Autologous blood use for free flap breast reconstruction: a comparative evaluation of a preoperative blood donation program.
BACKGROUND: New insights into potential adverse effects of banked blood and improved infectious surveillance have led to questions regarding the utility of preoperative autologous blood donation. METHODS: A retrospective chart review of 153 patients undergoing abdominal free flap breast reconstruction was performed with the goal of determining the effect of an autologous blood donation program on clinical outcomes. Demographic and premorbid conditions were evaluated along with outcome variables including complication and transfusion rates. RESULTS: As expected, the autologous blood donor group (n = 96) was more likely to receive a blood transfusion of any kind compared with the nondonors (98% vs. 18%, P < 0.0001). Surprisingly, the mean number of allogeneic transfusions was not decreased (0.26 vs. 0.84, P = 0.066). The mean number of complications between groups were comparable (0.53 vs. 0.57, P = 0.687). CONCLUSION: We found neither significant benefit nor adverse effect from the practice of autologous blood banking for free flap breast reconstruction. The practice should be considered safe but not routinely recommended for free flap breast surgery.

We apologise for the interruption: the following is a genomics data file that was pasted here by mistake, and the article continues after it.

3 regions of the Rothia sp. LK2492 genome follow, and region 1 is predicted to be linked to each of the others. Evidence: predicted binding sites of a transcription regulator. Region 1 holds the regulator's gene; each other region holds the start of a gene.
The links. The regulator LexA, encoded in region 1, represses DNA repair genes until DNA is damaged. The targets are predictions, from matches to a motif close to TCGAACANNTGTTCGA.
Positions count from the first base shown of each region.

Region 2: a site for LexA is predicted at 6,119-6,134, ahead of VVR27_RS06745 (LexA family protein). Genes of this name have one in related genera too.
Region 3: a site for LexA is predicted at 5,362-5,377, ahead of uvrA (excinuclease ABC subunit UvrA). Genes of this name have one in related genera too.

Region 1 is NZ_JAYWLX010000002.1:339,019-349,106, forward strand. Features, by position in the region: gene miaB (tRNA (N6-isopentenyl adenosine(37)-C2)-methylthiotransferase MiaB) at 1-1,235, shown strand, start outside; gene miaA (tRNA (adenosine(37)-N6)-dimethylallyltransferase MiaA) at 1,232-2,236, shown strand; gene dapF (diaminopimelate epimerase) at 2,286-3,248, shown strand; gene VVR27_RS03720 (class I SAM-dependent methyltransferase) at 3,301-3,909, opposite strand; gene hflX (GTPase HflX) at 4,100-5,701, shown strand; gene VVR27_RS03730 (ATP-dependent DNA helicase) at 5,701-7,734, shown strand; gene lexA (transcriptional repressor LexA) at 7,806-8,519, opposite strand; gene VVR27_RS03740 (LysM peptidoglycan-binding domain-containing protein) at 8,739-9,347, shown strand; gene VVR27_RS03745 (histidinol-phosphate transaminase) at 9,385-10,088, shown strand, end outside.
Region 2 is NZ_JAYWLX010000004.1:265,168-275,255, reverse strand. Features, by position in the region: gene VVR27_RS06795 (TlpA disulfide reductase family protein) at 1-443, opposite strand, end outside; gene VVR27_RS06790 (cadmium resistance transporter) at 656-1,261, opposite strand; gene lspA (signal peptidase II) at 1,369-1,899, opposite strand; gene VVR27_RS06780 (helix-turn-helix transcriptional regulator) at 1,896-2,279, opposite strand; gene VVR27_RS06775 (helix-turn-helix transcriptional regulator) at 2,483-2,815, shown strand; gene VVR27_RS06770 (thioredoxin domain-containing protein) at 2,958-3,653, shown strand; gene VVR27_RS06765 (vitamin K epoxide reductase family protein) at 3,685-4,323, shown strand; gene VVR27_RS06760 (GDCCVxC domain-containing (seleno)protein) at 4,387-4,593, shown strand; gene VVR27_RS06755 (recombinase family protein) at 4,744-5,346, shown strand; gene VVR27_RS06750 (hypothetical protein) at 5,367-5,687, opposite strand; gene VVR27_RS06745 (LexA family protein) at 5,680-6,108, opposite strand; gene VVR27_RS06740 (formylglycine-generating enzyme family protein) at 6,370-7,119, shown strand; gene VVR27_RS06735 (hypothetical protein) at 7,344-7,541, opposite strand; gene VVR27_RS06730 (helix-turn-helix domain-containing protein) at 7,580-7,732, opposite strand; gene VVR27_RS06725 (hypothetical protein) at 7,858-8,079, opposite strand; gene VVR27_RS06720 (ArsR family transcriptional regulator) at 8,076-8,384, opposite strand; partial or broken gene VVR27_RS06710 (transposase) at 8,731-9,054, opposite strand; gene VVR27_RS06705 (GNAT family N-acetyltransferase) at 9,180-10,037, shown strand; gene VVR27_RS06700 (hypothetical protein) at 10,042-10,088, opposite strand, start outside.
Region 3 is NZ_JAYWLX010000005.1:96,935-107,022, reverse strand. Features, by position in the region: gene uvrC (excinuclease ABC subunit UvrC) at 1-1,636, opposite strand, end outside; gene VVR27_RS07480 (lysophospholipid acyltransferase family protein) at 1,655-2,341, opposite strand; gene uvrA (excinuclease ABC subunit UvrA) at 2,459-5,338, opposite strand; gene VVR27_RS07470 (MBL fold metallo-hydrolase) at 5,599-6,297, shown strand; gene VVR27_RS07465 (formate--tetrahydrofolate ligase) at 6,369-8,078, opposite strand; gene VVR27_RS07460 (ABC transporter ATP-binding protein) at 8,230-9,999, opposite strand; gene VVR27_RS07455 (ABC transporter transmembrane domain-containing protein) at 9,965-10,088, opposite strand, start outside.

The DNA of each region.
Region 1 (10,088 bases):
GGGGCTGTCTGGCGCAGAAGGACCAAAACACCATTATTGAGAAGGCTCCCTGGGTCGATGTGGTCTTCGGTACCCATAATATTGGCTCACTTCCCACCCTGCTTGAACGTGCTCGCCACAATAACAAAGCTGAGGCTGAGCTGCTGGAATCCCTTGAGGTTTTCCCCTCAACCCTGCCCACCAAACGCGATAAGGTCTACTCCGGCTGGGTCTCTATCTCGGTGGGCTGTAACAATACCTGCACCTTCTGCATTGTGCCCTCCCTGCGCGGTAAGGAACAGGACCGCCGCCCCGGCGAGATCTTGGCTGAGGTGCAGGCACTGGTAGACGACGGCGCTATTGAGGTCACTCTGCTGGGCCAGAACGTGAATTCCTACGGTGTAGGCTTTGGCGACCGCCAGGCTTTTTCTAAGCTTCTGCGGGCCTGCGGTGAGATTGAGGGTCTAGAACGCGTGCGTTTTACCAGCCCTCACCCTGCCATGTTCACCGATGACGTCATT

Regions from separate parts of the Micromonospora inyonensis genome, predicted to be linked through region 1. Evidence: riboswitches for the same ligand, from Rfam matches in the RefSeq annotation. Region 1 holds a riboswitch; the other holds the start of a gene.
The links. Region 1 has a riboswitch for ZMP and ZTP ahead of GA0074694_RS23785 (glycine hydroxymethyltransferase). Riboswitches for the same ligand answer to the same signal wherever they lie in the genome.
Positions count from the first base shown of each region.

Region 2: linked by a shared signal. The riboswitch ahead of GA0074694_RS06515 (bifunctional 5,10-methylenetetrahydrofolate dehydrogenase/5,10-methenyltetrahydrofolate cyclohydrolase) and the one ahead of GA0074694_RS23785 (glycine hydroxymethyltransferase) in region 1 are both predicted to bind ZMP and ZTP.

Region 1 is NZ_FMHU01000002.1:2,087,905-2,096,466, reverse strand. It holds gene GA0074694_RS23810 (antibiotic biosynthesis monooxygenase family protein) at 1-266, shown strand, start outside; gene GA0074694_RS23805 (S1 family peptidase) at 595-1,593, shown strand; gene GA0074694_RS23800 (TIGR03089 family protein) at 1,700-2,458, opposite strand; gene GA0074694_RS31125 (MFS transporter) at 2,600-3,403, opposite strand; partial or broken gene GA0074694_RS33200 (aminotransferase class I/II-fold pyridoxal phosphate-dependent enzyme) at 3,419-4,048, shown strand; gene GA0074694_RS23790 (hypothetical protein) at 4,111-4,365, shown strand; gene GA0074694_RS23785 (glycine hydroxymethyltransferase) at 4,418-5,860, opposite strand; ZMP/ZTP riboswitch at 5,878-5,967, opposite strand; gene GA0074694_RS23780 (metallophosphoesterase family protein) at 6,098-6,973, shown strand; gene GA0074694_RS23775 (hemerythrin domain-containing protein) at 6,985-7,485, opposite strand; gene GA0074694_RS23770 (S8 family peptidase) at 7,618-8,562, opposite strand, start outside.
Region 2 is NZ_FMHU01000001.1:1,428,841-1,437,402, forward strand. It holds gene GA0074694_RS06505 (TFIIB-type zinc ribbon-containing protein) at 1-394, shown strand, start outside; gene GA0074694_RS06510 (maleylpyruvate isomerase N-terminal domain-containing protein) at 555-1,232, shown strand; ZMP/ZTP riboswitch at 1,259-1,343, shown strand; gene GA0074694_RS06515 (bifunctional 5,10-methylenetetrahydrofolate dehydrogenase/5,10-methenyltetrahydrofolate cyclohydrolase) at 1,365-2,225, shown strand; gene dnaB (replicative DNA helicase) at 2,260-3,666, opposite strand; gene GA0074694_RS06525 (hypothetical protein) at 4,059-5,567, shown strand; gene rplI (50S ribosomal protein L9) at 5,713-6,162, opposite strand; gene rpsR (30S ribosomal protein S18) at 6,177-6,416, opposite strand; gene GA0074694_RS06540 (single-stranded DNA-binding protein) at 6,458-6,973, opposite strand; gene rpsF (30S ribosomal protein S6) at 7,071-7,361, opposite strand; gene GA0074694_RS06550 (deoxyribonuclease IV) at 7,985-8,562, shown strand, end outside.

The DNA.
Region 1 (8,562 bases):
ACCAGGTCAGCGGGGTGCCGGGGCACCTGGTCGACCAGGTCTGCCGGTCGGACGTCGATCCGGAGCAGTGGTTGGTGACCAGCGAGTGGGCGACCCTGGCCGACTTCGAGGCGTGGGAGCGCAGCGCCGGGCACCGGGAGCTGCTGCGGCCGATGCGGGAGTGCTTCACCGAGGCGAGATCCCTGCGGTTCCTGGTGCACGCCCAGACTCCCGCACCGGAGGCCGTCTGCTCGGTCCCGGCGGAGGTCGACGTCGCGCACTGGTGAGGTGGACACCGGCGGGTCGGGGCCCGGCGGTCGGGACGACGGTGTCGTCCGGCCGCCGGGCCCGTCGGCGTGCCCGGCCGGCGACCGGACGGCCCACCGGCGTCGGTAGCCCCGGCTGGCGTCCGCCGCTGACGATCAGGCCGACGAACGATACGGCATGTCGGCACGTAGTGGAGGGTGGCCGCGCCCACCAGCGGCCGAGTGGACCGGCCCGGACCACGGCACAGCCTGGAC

Louer, CR; Chang, JB; Hollenbeck, ST; Zenn, MR
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